Real and Inevitable: Aquatic Invasive Species Part 2
Fringe response to responses to the Fringe response to the regional AIS issue.
Doesn’t the Fringe Editor care anything about the environment, or our finny and furry and feathery friends? Does the Fringe care about the children of the future and their right to use our lakes? How can the Fringe discourage the County from taking part in a regional plan to restore our watershed and prevent invasive species which, if they once take root, could destroy our lakes and creeks forever?
The answer to those rhetorical questions is yes, yes, and not very easily.
Of course I care about the environment, about the various fishes and toads and mammals and other vermin. But the decision to take part in a regional effort is not an environmental decision, but a political and social one.
I’ve taken a little bit of heat about the Slime Monster opinion piece. The criticism, what there was of it, came from people who have, in my view, a pretty one sided approach. I never suggested we do nothing. I suggested it’s time that the burden for these efforts stop falling on rural people and historical users.
I also have a couple of questions, which so far no one has offered to answer. They are: What do you believe you’re saving, who do you believe you’re saving it for, and are you certain it’s going to have the same value and meaning when you’re all done.
Those seem to be fair questions to have answered before we 1. Turn local power over to people more numerous and wealthy than we; 2. Negatively impact those in the county who rely on tourism; and 3. Curtail historical and traditional users.
What do you believe you are saving? Real ecosystems are dynamic, sometimes swinging one way resulting in breakneck streams and dry banks and others resulting in dozens or hundreds or thousands of acres of swamp and wetlands; lakes form and fill in or drain; streams leave their beds sometimes forever. That’s the real world. Can humans with dozers or people with watercraft negatively impact meadows and lakes? Absolutely, and it’s reasonable to prevent or mitigate that as is indicated. But before you pass laws that impact someone else’s livelihood or lifestyle, you’d better be certain you’re saving what you think you are. People with idealized visions for our real environment don’t make clear decisions about our watershed. They “get on a roll” or maybe “get religion” and want to spread their particular vision of the garden to everyone, like it or not. The environment, the real environment, not an idealized environment, is unfeeling towards any species; countless species and even whole orders of animals and plants have disappeared. It will ever be so. Real, true nature is not constrained to our view of Eden.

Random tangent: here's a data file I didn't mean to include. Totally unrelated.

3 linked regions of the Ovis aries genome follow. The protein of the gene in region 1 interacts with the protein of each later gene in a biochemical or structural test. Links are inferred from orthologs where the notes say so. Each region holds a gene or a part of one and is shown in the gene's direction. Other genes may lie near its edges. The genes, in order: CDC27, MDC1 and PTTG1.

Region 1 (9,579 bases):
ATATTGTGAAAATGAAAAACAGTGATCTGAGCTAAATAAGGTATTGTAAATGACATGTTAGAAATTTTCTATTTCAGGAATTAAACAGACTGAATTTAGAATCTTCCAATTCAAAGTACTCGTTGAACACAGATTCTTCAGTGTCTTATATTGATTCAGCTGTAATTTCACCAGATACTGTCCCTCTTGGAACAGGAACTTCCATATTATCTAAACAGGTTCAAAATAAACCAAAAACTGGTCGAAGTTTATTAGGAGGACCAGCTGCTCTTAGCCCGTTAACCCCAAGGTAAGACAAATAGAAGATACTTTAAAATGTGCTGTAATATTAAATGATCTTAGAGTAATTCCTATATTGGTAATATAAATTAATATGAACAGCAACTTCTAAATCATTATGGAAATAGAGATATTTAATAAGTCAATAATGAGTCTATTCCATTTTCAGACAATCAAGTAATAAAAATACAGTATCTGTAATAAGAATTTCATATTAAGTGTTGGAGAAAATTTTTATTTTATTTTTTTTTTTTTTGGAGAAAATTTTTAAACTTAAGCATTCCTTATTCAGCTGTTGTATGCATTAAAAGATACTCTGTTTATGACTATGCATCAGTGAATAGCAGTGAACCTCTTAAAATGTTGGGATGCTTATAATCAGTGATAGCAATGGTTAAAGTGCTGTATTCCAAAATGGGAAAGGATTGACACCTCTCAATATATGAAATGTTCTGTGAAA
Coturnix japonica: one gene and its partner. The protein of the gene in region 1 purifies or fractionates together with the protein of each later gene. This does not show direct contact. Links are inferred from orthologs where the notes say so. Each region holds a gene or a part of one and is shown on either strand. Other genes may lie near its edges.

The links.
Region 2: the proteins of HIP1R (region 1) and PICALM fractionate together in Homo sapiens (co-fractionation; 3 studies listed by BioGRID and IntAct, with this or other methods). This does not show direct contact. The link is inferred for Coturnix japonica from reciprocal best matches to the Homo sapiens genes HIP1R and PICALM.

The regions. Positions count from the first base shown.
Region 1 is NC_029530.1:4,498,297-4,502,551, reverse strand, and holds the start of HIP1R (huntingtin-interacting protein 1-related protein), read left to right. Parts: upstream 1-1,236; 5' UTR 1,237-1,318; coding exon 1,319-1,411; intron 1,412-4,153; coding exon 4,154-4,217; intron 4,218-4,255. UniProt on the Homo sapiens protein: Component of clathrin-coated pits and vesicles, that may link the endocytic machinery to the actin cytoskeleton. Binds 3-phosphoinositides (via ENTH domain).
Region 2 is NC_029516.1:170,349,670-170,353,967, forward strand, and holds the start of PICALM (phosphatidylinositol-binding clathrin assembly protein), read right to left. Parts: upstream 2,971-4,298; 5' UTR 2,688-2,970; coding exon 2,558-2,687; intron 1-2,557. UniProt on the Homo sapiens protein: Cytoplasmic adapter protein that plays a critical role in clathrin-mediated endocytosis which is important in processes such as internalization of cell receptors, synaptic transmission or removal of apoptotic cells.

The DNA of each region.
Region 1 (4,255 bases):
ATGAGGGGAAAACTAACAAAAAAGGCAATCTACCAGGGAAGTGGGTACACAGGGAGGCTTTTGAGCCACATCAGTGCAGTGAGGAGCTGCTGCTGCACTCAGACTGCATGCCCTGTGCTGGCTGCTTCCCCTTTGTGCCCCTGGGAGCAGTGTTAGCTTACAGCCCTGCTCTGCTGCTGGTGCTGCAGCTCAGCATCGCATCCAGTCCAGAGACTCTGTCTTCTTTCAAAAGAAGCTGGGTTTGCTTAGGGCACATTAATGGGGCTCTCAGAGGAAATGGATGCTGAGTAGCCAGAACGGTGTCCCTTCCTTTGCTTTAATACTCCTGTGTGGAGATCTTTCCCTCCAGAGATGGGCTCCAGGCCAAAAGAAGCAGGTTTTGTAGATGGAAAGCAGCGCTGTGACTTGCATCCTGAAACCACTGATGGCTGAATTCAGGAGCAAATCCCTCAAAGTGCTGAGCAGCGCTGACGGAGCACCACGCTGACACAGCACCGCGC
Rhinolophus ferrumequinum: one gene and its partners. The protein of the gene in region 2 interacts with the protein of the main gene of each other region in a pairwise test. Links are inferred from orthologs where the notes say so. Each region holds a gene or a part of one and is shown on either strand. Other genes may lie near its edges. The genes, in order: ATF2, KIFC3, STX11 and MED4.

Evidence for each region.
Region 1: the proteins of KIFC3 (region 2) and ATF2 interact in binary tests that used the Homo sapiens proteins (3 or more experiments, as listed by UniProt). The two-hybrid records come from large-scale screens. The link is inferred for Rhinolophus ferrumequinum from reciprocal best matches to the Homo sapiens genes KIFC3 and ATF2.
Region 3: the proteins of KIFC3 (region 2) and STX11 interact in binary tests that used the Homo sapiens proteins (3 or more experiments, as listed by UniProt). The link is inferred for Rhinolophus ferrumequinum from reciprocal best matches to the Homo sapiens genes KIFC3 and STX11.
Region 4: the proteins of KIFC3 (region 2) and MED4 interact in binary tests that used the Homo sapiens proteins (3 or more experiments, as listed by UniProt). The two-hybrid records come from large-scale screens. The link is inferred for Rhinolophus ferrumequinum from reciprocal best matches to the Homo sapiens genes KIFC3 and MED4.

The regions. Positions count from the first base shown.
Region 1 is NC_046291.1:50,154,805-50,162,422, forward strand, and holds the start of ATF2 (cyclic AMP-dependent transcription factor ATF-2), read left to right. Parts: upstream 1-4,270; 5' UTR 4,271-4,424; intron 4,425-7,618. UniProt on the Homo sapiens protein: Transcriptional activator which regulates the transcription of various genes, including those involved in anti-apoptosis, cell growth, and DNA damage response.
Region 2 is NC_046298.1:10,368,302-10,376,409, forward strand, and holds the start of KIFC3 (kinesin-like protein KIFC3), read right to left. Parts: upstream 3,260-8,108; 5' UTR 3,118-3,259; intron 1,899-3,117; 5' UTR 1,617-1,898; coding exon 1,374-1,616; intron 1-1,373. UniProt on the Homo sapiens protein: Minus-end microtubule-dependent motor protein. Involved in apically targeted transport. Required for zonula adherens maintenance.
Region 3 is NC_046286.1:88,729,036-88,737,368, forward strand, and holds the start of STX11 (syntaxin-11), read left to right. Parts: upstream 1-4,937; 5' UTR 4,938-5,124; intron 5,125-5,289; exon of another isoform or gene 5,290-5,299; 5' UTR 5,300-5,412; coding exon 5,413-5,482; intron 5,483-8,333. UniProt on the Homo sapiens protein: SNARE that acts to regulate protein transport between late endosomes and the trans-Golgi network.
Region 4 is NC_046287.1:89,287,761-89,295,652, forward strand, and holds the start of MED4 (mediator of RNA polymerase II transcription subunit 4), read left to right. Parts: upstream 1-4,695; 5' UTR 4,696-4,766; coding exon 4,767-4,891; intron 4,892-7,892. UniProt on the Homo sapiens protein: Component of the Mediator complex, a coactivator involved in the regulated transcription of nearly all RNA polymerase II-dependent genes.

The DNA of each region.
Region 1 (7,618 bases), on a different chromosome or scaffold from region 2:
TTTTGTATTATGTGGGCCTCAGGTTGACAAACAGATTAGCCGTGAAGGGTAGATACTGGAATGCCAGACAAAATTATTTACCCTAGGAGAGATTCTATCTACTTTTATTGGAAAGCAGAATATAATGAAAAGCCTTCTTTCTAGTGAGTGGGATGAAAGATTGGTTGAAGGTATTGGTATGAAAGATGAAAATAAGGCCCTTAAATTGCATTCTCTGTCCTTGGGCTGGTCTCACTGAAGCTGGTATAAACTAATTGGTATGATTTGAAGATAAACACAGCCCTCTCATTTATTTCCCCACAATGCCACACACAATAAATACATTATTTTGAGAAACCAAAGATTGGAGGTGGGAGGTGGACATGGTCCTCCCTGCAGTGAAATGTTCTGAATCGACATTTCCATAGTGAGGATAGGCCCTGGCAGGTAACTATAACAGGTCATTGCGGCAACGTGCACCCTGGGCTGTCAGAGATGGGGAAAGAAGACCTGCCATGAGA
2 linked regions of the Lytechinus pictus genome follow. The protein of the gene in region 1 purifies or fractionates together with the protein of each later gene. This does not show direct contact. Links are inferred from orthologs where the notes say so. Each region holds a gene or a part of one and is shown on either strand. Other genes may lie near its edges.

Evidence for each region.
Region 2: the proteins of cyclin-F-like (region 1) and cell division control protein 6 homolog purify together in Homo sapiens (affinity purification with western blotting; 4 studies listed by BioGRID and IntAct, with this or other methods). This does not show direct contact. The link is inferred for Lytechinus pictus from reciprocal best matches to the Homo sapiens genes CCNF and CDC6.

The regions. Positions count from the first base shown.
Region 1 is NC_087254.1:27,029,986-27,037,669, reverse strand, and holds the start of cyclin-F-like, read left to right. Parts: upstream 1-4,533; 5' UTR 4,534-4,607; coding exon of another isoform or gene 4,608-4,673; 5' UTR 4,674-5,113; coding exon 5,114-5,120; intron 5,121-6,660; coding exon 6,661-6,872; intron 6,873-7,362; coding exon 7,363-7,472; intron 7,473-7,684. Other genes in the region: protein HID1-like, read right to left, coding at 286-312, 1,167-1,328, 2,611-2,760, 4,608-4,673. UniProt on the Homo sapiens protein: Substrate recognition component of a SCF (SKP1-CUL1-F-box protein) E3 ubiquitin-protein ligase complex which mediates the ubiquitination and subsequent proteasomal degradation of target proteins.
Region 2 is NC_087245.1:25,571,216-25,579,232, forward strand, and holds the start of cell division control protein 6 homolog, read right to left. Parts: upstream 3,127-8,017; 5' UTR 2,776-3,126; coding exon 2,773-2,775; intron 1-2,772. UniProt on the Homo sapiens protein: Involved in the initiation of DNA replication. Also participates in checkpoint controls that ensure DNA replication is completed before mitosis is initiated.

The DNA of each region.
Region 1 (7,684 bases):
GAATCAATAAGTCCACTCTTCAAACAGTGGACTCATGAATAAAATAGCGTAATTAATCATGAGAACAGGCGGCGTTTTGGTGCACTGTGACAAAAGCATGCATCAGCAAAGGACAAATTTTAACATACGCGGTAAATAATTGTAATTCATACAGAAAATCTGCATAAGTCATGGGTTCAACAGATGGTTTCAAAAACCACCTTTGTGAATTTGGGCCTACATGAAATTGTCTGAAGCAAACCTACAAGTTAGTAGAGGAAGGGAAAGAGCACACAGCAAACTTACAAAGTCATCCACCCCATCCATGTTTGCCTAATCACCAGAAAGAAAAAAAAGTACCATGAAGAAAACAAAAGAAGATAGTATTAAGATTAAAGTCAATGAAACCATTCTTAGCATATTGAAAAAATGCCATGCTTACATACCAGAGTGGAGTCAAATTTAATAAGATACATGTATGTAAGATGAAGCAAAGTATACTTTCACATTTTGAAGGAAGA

Who are you saving it for? The children of tomorrow and tomorrow and tomorrow? The future is long and uncertain, and it is unlikely they’ll share your values. What about the children of yesterday, who today are tax paying adults who are trying to make a living or enjoy outdoor recreation, and the children of yesterday’s children, the children of today. The idea that hypothetical fish matter more than real living humans is cruel and uninformed.
Don Russell, editor of the Mountain Messenger Newspaper and a respected and irritating friend of the Fringe, has said the area needs to be quarantined. That statement is without thought to consequences or likelihood of success.
Indeed, even some of the supervisors who supported joining a “regional” effort attempted to deny the costs involved, and the likelihood of Supervisor Schlefstein’s “inflatable raft in the back of the lake” scenario. But reason, and our familiarity with government, tell us there will be fees, there will be fines.
From the Truckee Regional Aquatic Invasive Species Prevention group we get these focused discussion items:
“Regulatory Authority (Local Ordinance)
Discussions regarding the implementation of local ordinances have focused specifically on the creation of a mandatory inspection program. However, for a mandatory inspection program to be effective there are several other important program elements that need to be included. At a minimum, local ordinances need to include four elements 1) the creation of a mandatory inspection program, 2) requirement for decontamination if a boat fails inspection, 3) establishment of a fee program, and 4) program enforcement and fines for non-compliance. Additionally, ordinance language could provide an immediate mechanism for managing access to water bodies such as prohibiting shoreline launching, requiring gated access points, and imposing hours of operation.”